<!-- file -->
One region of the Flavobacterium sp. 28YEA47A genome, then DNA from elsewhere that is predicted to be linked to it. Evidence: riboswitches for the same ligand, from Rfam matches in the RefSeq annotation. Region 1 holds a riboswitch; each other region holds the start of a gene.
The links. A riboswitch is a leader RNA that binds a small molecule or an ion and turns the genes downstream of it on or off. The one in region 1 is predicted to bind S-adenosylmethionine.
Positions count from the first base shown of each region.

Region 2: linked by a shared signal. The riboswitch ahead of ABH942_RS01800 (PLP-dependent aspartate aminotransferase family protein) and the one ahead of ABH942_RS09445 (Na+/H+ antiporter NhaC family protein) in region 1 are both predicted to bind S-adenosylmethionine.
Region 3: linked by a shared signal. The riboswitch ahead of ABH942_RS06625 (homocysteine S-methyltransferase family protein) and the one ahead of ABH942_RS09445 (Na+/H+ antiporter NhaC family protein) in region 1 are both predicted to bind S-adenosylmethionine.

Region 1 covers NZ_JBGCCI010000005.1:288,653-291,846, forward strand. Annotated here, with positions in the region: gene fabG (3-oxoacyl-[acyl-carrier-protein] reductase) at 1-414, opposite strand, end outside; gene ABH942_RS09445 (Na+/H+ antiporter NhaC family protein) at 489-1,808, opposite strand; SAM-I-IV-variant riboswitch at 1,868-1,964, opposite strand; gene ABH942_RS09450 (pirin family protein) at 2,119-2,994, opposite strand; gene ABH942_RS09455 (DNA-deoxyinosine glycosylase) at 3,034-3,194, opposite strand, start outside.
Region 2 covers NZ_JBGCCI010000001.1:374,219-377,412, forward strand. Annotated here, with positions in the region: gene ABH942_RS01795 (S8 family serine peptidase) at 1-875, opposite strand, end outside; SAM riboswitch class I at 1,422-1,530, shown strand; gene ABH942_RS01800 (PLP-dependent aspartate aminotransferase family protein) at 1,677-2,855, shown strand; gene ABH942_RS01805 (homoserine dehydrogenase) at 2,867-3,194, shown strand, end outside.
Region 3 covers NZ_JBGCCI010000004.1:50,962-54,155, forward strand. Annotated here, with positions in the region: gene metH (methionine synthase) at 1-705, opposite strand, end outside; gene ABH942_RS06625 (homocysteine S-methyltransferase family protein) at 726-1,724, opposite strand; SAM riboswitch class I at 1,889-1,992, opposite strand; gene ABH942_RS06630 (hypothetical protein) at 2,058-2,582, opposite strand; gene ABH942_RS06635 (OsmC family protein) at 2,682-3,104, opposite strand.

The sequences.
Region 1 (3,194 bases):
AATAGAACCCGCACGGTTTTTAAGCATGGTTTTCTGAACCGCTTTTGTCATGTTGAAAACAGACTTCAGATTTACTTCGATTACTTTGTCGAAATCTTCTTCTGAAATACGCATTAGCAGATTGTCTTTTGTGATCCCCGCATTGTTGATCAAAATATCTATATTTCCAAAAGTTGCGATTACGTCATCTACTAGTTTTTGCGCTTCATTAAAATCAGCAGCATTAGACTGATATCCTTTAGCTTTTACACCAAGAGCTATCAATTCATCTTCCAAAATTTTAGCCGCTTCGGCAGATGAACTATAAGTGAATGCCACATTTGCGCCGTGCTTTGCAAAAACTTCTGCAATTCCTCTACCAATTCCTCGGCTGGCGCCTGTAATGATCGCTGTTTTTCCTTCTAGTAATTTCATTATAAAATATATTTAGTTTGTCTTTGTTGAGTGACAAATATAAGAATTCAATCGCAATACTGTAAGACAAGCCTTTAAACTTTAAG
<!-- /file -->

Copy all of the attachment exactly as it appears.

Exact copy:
One region of the Flavobacterium sp. 28YEA47A genome, then DNA from elsewhere that is predicted to be linked to it. Evidence: riboswitches for the same ligand, from Rfam matches in the RefSeq annotation. Region 1 holds a riboswitch; each other region holds the start of a gene.
The links. A riboswitch is a leader RNA that binds a small molecule or an ion and turns the genes downstream of it on or off. The one in region 1 is predicted to bind S-adenosylmethionine.
Positions count from the first base shown of each region.

Region 2: linked by a shared signal. The riboswitch ahead of ABH942_RS01800 (PLP-dependent aspartate aminotransferase family protein) and the one ahead of ABH942_RS09445 (Na+/H+ antiporter NhaC family protein) in region 1 are both predicted to bind S-adenosylmethionine.
Region 3: linked by a shared signal. The riboswitch ahead of ABH942_RS06625 (homocysteine S-methyltransferase family protein) and the one ahead of ABH942_RS09445 (Na+/H+ antiporter NhaC family protein) in region 1 are both predicted to bind S-adenosylmethionine.

Region 1 covers NZ_JBGCCI010000005.1:288,653-291,846, forward strand. Annotated here, with positions in the region: gene fabG (3-oxoacyl-[acyl-carrier-protein] reductase) at 1-414, opposite strand, end outside; gene ABH942_RS09445 (Na+/H+ antiporter NhaC family protein) at 489-1,808, opposite strand; SAM-I-IV-variant riboswitch at 1,868-1,964, opposite strand; gene ABH942_RS09450 (pirin family protein) at 2,119-2,994, opposite strand; gene ABH942_RS09455 (DNA-deoxyinosine glycosylase) at 3,034-3,194, opposite strand, start outside.
Region 2 covers NZ_JBGCCI010000001.1:374,219-377,412, forward strand. Annotated here, with positions in the region: gene ABH942_RS01795 (S8 family serine peptidase) at 1-875, opposite strand, end outside; SAM riboswitch class I at 1,422-1,530, shown strand; gene ABH942_RS01800 (PLP-dependent aspartate aminotransferase family protein) at 1,677-2,855, shown strand; gene ABH942_RS01805 (homoserine dehydrogenase) at 2,867-3,194, shown strand, end outside.
Region 3 covers NZ_JBGCCI010000004.1:50,962-54,155, forward strand. Annotated here, with positions in the region: gene metH (methionine synthase) at 1-705, opposite strand, end outside; gene ABH942_RS06625 (homocysteine S-methyltransferase family protein) at 726-1,724, opposite strand; SAM riboswitch class I at 1,889-1,992, opposite strand; gene ABH942_RS06630 (hypothetical protein) at 2,058-2,582, opposite strand; gene ABH942_RS06635 (OsmC family protein) at 2,682-3,104, opposite strand.

The sequences.
Region 1 (3,194 bases):
AATAGAACCCGCACGGTTTTTAAGCATGGTTTTCTGAACCGCTTTTGTCATGTTGAAAACAGACTTCAGATTTACTTCGATTACTTTGTCGAAATCTTCTTCTGAAATACGCATTAGCAGATTGTCTTTTGTGATCCCCGCATTGTTGATCAAAATATCTATATTTCCAAAAGTTGCGATTACGTCATCTACTAGTTTTTGCGCTTCATTAAAATCAGCAGCATTAGACTGATATCCTTTAGCTTTTACACCAAGAGCTATCAATTCATCTTCCAAAATTTTAGCCGCTTCGGCAGATGAACTATAAGTGAATGCCACATTTGCGCCGTGCTTTGCAAAAACTTCTGCAATTCCTCTACCAATTCCTCGGCTGGCGCCTGTAATGATCGCTGTTTTTCCTTCTAGTAATTTCATTATAAAATATATTTAGTTTGTCTTTGTTGAGTGACAAATATAAGAATTCAATCGCAATACTGTAAGACAAGCCTTTAAACTTTAAG